After all the controversy had subsided at the Baltimore Arena on Saturday night, midfielder Rod Castro seemed to best express the feelings of the Baltimore Blast.
"There was a lot of emotion out there. I never played harder in my life," said Castro. "They [the San Diego Sockers] had embarrassed us out there. It was time to show them we are a team to be reckoned with."
Castro's power-play goal with seven seconds gone in the third quarter ignited a four-goal run that wiped out a 5-3 lead and carried the Blast to a 8-7 victory over the seven-time Major Soccer League champions.
The Castro goal came after Baltimore (2-4) hung in the game in the second quarter.
San Diego (3-3) was ahead, 5-3, when Ben Collins had a one-on-one shootout against Blast goalkeeper Cris Vaccaro 9 minutes, 53 seconds into the second quarter. Collins got around Vaccaro but hit the crossbar with his shot.
After that, the Sockers had two-man and one-man power-play advantages but couldn't score.
Domenic Mobilio (four goals) and Joe Koziol (two goals, one assist) led the Baltimore offense and seemed to be oblivious to all the controversy surrounding the return of Tim Wittman to the Baltimore Arena for the first time since he signed with San Diego and the release of Blast midfielder Waad Hirmez.
As expected, several of Wittman's hometown fans showed up with signs. One of those signs touched off controversy in the stands.
Drew Forrester, Blast vice president of soccer operations, ordered a sign removed that said: "Keep Wittman. Trade Hale."
Wittman was not re-signed after 10 seasons following a run-in with Blast owner Ed Hale at a team meeting in March.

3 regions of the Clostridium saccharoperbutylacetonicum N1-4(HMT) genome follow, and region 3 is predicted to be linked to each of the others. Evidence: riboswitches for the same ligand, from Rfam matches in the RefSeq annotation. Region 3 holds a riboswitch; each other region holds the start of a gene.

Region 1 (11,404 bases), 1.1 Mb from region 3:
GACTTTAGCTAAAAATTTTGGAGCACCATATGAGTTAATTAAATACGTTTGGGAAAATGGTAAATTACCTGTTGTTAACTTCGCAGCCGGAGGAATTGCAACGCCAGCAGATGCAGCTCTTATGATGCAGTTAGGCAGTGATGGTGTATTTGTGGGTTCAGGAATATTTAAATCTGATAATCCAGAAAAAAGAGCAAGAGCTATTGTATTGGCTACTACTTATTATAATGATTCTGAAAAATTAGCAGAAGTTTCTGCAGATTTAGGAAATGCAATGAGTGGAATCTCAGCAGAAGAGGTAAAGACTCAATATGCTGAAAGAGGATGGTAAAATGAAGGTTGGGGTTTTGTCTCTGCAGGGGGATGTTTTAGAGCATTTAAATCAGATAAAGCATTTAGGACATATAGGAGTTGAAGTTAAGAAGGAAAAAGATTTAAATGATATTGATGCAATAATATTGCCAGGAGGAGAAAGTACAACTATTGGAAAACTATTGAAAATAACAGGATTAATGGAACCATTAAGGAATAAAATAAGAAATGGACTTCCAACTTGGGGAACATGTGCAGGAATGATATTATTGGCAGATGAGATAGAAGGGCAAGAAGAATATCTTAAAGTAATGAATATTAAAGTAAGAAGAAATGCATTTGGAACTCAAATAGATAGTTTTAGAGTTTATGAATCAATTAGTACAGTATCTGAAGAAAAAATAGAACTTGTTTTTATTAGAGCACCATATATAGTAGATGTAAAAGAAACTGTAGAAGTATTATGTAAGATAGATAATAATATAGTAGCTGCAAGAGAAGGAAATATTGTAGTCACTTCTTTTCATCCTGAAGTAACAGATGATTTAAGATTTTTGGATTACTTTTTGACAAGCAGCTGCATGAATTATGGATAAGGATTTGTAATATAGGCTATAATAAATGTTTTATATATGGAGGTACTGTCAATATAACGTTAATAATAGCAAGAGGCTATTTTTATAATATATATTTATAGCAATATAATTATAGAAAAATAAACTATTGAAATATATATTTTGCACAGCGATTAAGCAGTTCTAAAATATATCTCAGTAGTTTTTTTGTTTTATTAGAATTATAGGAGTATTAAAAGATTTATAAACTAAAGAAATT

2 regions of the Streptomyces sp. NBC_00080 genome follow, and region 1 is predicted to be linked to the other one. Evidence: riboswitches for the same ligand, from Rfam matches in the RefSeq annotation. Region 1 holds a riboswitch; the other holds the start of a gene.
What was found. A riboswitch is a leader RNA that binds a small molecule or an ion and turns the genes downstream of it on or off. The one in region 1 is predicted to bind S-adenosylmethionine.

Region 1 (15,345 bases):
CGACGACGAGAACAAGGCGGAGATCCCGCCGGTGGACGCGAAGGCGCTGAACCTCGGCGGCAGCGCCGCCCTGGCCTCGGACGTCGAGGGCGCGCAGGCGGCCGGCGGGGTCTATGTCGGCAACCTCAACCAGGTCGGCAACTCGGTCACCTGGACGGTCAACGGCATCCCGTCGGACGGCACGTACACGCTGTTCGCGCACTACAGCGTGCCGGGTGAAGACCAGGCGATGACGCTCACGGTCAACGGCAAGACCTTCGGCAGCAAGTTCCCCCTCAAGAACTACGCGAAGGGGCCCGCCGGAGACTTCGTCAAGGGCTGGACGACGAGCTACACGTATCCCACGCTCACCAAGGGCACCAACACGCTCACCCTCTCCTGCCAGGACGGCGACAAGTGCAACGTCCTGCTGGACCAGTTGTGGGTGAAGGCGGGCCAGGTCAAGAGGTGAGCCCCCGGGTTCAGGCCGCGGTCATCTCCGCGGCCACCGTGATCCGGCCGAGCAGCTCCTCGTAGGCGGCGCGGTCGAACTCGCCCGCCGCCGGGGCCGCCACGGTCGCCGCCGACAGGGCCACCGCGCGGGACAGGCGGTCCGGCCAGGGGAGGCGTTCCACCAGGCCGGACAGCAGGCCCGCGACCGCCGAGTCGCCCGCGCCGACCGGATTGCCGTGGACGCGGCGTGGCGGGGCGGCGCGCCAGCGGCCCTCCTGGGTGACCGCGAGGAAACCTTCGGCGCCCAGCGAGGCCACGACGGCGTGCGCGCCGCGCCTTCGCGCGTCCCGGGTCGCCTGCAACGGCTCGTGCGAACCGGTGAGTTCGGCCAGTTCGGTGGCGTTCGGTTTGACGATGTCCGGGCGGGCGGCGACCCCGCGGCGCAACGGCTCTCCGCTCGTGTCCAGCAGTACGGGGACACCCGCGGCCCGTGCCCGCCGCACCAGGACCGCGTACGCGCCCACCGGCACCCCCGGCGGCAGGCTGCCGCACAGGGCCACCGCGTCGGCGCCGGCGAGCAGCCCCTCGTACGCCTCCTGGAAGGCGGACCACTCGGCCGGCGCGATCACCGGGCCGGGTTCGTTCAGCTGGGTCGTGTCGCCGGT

After the game, Wittman expressed shock and dismay over Forrester's order to remove the sign.
"It's a joke," said Wittman. "I never heard of anything like that. It's a free country and fans are allowed to express themselves toward a player."
If Wittman was a loser on the field Saturday night against the Blast, he was a winner off the field Friday in his $6,200 grievance against Baltimore under the injury protection clause.
MSL Players Association director John Kerr said yesterday that he and Blast attorney Jim Gast came to an agreement before the case reached arbitrator George Nicolau.
Kerr said that Wittman "got all of his money and was happy as he could be. They offered him $5,000 but he said, 'No,' and held out for the full amount."
Wittman said: "I'm glad it's over. All I ever wanted was what was due to me."
Forrester said of the $6,200 award to Wittman: "Throughout last week, the players and the entire organization focused on winning the game on Saturday. If Timmy won the grievance, that's the way it goes. We won the game, and that was our first and foremost goal."
NOTES: Eight hours after Hirmez was released Saturday, the Blast signed Maryland Bays F Jean Harbor, who is expected to become a force as a target man. Harbor, who has been involved in off-and-on again negotiations with the Blast since late September, said Baltimore "came up a little" with its financial offer and he will take a leave of absence from his job as a chemist in Rockville. Harbor will not be able to join the team for practice right away because he wants to give his employers 2 weeks' notice. But he is expected to work out on his own and accompany the team to Cleveland on Saturday for a 1:05 game against the Crunch. . . . Hirmez said he will file a grievance against the Blast because they released him while he has a knee injury. He said that violates the collective bargaining agreement between the players association and the league owners. Forrester said that Hirmez was cleared to play Friday by Blast doctors after an MRI test came back negative.